Child Abuse Inquiry Facing "Credibility Crisis', Labour Says

By Matthew Weaver
The Guardian
November 16, 2016

Aileen McColgan was leading the inquiry’s investigation into abuse in the Anglican and Catholic churches. Photograph: Handout

The troubled inquiry into historical child sexual abuse is facing a “crisis in credibility” according to Labour, after another senior lawyer resigned and two more threatened to do so.

Aileen McColgan, who was leading the inquiry’s investigation into abuse in the Anglican and Catholic churches, quit over concerns about the inquiry’s leadership, according to BBC Newsnight.

Two other barristers have told the inquiry of their desire to leave over similar concerns, the programme reported. An inquiry spokeswoman refused to comment on McColgan’s departure.

The shadow home secretary, Diane Abbott, called on Amber Rudd, her Tory counterpart, to “address this crisis of credibility” by explaining the inquiry’s problems to parliament.

“The victims of child sex abuse have put their faith in this inquiry. The very least they deserve is some openness from government and an explanation for what is going on,” she said.

Rudd said she still had confidence in the inquiry. Speaking at a policing conference in London on Wednesday, she added: “I saw the latest news on the inquiry today. I would say it is a matter for the inquiry. They are an independent inquiry so they will manage their own recruitment process.”

Yvette Cooper, the chair of the Commons home affairs select committee, called on the inquiry to be more transparent and said her committee would seek evidence from McColgan about why she quit.

Prof Alexis Jay became the fourth person to head the inquiry after Dame Lowell Goddard resigned amid criticisms of her leadership style. Photograph: PA

McColgan’s departure is the latest blow to the inquiry, which has been hit by a series of high-profile departures. The current chair, Prof Alexis Jay became the fourth person to lead the inquiry after the previous incumbent, Dame Lowell Goddard, resigned amid criticisms of her leadership style.

In September, the inquiry’s lead counsel, Ben Emmerson, resigned a day after he was suspended. Emmerson’s junior colleague, Elizabeth Prochaska, also stood down.

Cooper described the latest resignation as a “concern”. Speaking to BBC Radio 4’s Today programme on Wednesday, she said: “This is a really important inquiry into historical child abuse and it has had a very difficult two-year history so far. What we want is for it to get back on track. There are a lot of survivors depending on it to do a good job.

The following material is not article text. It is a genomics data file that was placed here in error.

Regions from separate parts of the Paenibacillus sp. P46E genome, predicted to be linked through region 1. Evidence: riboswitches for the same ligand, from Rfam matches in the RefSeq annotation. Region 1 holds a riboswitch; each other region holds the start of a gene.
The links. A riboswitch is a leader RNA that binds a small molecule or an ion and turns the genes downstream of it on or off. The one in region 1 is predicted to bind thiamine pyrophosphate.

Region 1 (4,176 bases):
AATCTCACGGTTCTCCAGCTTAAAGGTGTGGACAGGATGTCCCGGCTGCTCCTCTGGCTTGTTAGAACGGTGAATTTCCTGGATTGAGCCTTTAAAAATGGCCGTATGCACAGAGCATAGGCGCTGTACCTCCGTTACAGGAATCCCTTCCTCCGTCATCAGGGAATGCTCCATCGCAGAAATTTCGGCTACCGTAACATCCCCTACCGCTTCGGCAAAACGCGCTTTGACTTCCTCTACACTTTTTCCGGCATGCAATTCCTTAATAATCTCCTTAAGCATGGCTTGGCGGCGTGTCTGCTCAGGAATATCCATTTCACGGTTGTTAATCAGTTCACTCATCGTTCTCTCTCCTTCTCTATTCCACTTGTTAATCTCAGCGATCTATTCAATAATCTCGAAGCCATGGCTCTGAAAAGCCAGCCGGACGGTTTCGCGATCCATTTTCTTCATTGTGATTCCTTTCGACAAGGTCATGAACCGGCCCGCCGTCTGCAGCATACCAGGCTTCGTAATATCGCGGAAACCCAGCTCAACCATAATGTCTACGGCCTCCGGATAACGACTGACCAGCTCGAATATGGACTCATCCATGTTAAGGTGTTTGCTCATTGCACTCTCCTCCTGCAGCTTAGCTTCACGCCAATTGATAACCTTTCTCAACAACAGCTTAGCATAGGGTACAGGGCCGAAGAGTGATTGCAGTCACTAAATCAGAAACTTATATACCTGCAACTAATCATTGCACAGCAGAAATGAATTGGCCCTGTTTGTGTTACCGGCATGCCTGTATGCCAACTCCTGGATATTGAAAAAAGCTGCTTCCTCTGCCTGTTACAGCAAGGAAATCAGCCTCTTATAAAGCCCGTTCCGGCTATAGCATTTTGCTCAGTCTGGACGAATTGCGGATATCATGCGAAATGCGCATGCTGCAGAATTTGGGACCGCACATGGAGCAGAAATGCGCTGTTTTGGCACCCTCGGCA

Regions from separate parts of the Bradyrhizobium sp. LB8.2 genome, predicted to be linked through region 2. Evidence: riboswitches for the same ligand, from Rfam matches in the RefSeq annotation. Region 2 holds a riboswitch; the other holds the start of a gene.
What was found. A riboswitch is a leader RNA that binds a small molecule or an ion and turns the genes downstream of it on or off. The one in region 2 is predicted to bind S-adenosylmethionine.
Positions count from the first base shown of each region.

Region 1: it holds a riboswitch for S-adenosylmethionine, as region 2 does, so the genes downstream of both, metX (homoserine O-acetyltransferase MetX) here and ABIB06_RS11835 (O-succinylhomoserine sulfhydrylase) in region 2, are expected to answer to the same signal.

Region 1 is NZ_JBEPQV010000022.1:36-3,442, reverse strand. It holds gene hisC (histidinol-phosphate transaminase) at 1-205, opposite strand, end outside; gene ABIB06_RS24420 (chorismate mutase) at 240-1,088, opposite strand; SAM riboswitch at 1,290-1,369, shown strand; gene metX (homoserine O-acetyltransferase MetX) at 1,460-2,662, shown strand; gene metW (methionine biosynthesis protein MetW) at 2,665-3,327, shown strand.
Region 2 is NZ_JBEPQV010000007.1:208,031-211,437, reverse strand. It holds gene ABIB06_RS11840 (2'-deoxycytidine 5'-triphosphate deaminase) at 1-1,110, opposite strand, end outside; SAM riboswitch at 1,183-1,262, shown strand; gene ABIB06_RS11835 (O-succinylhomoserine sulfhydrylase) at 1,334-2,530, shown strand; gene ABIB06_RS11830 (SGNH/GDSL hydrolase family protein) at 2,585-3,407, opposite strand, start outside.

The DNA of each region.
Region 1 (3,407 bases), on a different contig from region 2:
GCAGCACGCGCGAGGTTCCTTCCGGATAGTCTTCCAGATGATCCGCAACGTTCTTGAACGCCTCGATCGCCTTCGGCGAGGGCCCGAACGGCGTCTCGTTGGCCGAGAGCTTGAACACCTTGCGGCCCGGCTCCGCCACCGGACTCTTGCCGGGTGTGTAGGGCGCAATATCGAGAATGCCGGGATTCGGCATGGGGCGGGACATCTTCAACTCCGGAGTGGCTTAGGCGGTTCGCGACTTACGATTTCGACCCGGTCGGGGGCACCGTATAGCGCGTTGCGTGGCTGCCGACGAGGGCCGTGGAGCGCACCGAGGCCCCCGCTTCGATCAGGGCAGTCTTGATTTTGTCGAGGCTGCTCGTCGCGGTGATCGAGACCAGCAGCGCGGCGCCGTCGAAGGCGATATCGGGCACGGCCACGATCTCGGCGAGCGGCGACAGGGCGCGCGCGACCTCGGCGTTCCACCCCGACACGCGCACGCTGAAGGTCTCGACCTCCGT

Yvette Cooper described the latest resignation as a ‘concern’. Photograph: Rex/Shutterstock

“We have contacted the other lawyers who have resigned and we have asked them for written evidence and I hope we will be able to do so with Aileen McColgan as well.”

Jay has completed a review of the inquiry’s work, but the findings have not been published. Cooper called on Jay to be more open about the inquiry’s problems.

“If we can have some transparency about the things that have gone wrong in the past then that will help us be confident that it is all back on track now,” she said.

“We are in a difficult interim position at the moment, because we know that there were a lot of problems under the previous chair. We don’t know what they were and she’s refused to give oral evidence to us.

“We have a gap now before the new chair has had the chance to set out the results of her review into the inquiry. Prof Jay did an extremely good job on the inquiry she did into Rotherham. and it is important that she should be able to set out her conclusions about how the inquiry should go forward.

“We are caught between those two with a lot of questions unanswered. What is unclear is how much this has been about legacy problems and personality issues … or whether there are ongoing problems for the future.”

Meanwhile, Andi Lavery of Catholic survivor group White Flowers Alba, who has core participant status at the inquiry, has called for Jay’s resignation.

In a letter to her, Lavery said: “If there is no accountability within the inquiry, how can those institutions who harmed us ever be held to account.

“You and your staff don’t even have a dialogue between us who know much about those institutions. The attitude displayed and behaviour exhibited towards us is appalling.”

An inquiry spokeswoman said: “We have a large legal team comprising a number of junior counsel, senior counsel and solicitors. They come and go subject to their professional obligations and we are not commenting on specifics.”








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